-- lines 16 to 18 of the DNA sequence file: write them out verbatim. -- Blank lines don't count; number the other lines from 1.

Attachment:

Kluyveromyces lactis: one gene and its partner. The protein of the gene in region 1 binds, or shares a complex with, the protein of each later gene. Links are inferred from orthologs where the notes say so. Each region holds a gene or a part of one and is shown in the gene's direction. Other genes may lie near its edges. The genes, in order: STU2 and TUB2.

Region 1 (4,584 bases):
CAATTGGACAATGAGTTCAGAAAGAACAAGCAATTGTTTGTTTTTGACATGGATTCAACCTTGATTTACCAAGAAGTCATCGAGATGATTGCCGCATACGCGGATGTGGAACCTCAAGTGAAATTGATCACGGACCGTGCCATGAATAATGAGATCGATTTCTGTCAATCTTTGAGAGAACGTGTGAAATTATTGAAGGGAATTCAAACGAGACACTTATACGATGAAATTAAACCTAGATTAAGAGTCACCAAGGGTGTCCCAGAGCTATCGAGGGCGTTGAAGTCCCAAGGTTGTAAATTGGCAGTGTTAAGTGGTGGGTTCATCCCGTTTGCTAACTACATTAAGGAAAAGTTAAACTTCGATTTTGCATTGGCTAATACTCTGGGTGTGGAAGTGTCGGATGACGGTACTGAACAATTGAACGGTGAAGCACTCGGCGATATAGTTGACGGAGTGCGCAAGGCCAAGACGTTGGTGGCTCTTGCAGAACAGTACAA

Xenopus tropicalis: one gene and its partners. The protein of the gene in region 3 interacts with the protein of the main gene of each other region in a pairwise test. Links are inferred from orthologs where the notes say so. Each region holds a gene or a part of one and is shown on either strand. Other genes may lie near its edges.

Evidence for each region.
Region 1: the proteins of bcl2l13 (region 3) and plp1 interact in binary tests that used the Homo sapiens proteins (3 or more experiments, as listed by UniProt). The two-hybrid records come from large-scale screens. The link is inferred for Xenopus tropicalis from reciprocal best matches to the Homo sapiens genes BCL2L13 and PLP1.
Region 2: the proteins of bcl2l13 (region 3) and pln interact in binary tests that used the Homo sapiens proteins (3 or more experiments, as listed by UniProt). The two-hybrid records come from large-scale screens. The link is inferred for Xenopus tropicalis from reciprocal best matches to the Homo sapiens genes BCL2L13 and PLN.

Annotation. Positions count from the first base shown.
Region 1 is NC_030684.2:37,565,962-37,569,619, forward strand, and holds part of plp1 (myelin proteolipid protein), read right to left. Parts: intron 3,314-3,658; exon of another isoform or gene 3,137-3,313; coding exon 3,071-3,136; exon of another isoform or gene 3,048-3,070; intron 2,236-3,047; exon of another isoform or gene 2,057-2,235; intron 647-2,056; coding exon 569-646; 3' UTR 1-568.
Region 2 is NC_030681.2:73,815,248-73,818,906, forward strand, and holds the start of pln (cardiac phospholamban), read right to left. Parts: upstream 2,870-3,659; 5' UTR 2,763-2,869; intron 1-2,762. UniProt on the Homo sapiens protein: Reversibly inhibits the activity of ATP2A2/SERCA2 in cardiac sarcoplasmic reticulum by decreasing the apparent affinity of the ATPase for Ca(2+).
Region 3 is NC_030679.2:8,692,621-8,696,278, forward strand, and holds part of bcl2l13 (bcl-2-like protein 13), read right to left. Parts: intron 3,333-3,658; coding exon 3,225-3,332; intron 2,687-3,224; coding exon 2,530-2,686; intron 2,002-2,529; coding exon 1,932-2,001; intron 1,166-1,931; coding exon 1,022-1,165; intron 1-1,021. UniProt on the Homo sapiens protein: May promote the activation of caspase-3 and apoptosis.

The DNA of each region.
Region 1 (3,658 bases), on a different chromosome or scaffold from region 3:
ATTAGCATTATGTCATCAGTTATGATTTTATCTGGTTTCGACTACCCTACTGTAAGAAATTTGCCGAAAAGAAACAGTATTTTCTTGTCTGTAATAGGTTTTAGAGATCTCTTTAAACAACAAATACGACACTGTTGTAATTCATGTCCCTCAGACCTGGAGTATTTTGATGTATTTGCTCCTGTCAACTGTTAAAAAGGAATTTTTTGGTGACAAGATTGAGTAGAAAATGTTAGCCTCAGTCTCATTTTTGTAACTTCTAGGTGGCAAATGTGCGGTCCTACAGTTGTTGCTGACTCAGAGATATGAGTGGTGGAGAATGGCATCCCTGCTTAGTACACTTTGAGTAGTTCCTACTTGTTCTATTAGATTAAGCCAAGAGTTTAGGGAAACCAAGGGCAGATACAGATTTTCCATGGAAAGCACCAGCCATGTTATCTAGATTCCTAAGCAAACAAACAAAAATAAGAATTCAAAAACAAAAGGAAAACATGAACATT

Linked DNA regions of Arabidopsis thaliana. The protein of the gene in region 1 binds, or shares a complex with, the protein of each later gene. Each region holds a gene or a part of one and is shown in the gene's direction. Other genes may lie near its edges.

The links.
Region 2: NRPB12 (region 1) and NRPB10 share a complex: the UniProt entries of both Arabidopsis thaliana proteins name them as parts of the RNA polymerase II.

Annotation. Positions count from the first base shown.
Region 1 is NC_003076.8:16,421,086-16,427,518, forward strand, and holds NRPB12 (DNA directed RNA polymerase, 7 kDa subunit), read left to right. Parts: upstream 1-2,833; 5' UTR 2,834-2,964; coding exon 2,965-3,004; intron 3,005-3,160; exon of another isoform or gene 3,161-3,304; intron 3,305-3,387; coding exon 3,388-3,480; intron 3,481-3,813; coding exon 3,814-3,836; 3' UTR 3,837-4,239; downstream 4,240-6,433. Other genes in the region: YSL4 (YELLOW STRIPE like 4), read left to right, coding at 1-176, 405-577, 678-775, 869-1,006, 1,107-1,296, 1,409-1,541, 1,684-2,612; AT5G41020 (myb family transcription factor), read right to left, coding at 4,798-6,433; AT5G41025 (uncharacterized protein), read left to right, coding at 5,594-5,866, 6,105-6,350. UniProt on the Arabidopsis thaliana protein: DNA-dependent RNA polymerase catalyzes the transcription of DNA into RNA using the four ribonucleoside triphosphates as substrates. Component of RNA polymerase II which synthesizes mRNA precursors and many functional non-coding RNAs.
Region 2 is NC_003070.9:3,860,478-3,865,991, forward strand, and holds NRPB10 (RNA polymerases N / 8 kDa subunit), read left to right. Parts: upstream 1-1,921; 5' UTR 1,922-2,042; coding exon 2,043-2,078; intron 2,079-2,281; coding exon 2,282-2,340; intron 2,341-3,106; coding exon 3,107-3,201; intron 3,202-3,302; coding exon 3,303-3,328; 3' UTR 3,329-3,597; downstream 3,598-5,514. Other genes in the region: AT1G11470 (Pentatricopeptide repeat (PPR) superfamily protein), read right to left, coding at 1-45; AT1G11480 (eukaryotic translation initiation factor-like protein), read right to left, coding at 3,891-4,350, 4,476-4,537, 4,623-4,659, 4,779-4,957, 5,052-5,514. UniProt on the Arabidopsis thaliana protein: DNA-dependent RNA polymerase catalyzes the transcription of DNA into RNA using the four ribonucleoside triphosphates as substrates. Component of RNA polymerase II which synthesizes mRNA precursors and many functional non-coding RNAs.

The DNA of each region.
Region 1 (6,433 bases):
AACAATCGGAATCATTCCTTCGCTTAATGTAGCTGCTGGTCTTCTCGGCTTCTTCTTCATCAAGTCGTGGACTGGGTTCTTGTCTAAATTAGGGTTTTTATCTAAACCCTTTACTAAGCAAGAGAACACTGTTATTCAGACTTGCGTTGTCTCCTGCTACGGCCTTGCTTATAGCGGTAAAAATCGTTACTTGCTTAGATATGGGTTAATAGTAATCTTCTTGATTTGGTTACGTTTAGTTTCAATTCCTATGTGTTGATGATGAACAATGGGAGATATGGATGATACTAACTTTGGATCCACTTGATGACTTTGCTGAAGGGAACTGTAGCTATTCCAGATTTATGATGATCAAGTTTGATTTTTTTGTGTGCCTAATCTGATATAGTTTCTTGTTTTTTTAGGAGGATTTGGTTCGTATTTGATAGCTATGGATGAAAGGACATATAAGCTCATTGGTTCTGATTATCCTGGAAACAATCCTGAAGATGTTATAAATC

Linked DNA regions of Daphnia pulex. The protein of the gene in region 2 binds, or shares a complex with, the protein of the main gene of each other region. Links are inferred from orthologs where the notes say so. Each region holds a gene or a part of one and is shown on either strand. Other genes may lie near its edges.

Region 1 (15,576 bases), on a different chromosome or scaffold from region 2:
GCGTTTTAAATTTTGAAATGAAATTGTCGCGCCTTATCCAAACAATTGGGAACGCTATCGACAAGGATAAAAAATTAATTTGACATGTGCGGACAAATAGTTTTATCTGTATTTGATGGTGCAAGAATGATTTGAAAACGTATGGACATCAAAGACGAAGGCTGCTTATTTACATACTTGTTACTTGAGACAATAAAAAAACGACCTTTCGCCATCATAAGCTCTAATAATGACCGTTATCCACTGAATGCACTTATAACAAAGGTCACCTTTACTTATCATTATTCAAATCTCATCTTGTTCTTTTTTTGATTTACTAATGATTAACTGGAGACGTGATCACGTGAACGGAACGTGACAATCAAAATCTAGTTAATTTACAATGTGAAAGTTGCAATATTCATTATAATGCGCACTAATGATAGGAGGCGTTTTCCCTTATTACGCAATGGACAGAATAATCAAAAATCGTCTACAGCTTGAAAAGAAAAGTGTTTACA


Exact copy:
The links.
Region 2: NRPB12 (region 1) and NRPB10 share a complex: the UniProt entries of both Arabidopsis thaliana proteins name them as parts of the RNA polymerase II.

Annotation. Positions count from the first base shown.